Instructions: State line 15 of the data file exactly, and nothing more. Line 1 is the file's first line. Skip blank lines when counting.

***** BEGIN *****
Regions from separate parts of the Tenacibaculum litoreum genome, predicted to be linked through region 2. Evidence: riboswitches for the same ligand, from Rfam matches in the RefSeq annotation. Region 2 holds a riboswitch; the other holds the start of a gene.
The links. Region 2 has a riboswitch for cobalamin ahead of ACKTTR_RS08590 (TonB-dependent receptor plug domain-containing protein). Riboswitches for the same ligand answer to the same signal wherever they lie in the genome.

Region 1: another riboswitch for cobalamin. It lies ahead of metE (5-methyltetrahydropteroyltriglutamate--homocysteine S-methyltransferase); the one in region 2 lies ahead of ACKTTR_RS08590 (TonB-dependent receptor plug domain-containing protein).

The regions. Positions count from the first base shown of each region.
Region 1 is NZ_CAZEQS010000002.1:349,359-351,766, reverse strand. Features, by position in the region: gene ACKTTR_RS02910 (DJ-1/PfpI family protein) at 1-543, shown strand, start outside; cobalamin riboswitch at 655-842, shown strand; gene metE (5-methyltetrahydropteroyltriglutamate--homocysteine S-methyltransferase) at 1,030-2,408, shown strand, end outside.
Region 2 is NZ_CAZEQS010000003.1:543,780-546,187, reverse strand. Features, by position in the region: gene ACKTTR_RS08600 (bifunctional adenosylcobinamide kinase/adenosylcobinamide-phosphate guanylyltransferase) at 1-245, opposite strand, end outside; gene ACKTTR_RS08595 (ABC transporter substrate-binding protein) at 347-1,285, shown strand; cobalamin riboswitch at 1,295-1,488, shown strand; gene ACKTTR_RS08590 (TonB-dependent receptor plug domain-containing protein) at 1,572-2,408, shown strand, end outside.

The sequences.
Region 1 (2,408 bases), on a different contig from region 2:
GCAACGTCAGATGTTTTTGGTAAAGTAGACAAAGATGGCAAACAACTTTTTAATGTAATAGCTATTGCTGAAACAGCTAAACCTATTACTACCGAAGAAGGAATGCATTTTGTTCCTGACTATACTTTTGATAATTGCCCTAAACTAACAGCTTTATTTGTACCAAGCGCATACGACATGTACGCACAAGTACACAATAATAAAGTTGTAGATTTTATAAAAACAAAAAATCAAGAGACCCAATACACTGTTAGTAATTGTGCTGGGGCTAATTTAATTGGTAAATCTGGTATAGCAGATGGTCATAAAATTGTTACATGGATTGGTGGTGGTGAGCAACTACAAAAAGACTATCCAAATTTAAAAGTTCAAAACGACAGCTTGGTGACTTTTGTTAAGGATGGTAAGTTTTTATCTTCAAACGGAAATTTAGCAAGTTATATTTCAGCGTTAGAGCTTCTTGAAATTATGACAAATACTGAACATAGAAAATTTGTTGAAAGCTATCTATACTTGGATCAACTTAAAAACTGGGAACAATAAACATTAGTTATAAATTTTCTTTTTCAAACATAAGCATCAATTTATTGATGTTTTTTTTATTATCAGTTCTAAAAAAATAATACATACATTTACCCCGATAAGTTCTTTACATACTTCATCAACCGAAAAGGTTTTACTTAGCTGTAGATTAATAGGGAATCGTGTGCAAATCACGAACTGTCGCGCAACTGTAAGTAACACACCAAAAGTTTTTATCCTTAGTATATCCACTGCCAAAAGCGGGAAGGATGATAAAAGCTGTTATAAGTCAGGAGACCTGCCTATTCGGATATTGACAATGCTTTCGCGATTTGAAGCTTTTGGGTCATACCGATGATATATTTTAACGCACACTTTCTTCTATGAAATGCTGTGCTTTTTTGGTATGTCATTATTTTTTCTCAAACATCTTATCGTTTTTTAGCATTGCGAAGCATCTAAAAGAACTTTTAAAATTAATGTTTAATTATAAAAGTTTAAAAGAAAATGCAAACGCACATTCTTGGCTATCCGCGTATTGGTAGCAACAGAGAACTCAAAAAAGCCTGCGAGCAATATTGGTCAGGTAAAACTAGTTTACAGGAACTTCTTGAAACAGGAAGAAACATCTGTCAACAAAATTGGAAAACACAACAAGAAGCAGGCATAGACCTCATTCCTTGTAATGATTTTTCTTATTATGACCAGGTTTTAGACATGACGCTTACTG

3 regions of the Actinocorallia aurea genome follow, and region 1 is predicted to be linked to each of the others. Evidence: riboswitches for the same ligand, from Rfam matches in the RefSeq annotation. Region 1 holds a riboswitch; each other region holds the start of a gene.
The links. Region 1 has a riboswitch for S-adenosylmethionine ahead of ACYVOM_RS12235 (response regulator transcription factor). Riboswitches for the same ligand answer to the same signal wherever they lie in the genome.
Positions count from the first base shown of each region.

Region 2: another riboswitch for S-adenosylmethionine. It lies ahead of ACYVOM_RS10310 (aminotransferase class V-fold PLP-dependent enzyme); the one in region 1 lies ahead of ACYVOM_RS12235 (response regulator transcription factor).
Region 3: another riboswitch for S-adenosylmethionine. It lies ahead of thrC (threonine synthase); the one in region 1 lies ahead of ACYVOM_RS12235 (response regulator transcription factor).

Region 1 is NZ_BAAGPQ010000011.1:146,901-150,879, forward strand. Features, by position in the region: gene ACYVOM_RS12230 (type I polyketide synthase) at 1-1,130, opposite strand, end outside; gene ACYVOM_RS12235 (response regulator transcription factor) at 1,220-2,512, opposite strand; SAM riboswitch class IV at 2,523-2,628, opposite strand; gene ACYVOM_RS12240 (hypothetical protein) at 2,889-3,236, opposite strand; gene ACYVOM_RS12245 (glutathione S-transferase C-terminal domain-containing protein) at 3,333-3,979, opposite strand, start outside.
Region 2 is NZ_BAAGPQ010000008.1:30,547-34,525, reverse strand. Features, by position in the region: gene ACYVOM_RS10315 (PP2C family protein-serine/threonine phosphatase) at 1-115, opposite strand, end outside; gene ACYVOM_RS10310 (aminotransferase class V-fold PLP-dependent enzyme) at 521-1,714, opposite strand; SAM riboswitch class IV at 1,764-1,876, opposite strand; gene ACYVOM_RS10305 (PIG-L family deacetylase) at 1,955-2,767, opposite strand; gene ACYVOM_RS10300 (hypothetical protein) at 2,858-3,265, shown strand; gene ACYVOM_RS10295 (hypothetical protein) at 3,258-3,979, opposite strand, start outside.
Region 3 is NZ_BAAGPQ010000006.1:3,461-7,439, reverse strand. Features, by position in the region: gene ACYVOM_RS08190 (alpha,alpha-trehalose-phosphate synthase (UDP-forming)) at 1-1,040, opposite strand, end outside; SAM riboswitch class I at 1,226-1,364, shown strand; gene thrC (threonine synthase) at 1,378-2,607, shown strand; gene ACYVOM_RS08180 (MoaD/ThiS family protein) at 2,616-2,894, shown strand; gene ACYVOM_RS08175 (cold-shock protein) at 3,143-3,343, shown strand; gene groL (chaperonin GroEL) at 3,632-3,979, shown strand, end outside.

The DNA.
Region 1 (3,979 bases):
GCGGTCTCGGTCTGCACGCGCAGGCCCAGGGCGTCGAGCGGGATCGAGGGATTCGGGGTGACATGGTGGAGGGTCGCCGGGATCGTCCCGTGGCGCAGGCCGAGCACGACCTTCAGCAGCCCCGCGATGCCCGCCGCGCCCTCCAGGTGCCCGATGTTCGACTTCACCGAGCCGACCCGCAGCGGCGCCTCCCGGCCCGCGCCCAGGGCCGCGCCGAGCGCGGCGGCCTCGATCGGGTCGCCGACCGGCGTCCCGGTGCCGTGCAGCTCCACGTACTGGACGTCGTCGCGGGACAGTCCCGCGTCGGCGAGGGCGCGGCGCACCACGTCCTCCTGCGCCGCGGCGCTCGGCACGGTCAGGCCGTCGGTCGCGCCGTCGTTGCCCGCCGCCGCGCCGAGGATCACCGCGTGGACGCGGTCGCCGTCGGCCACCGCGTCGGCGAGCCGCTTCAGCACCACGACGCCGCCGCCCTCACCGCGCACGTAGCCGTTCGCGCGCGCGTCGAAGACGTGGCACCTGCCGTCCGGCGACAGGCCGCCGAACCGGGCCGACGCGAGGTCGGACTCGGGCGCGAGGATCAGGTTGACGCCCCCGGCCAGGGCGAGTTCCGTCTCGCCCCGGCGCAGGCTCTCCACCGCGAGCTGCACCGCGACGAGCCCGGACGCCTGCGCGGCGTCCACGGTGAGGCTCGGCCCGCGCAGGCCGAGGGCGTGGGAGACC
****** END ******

Region 1 is NZ_BAAGPQ010000011.1:146,901-150,879, forward strand. Features, by position in the region: gene ACYVOM_RS12230 (type I polyketide synthase) at 1-1,130, opposite strand, end outside; gene ACYVOM_RS12235 (response regulator transcription factor) at 1,220-2,512, opposite strand; SAM riboswitch class IV at 2,523-2,628, opposite strand; gene ACYVOM_RS12240 (hypothetical protein) at 2,889-3,236, opposite strand; gene ACYVOM_RS12245 (glutathione S-transferase C-terminal domain-containing protein) at 3,333-3,979, opposite strand, start outside.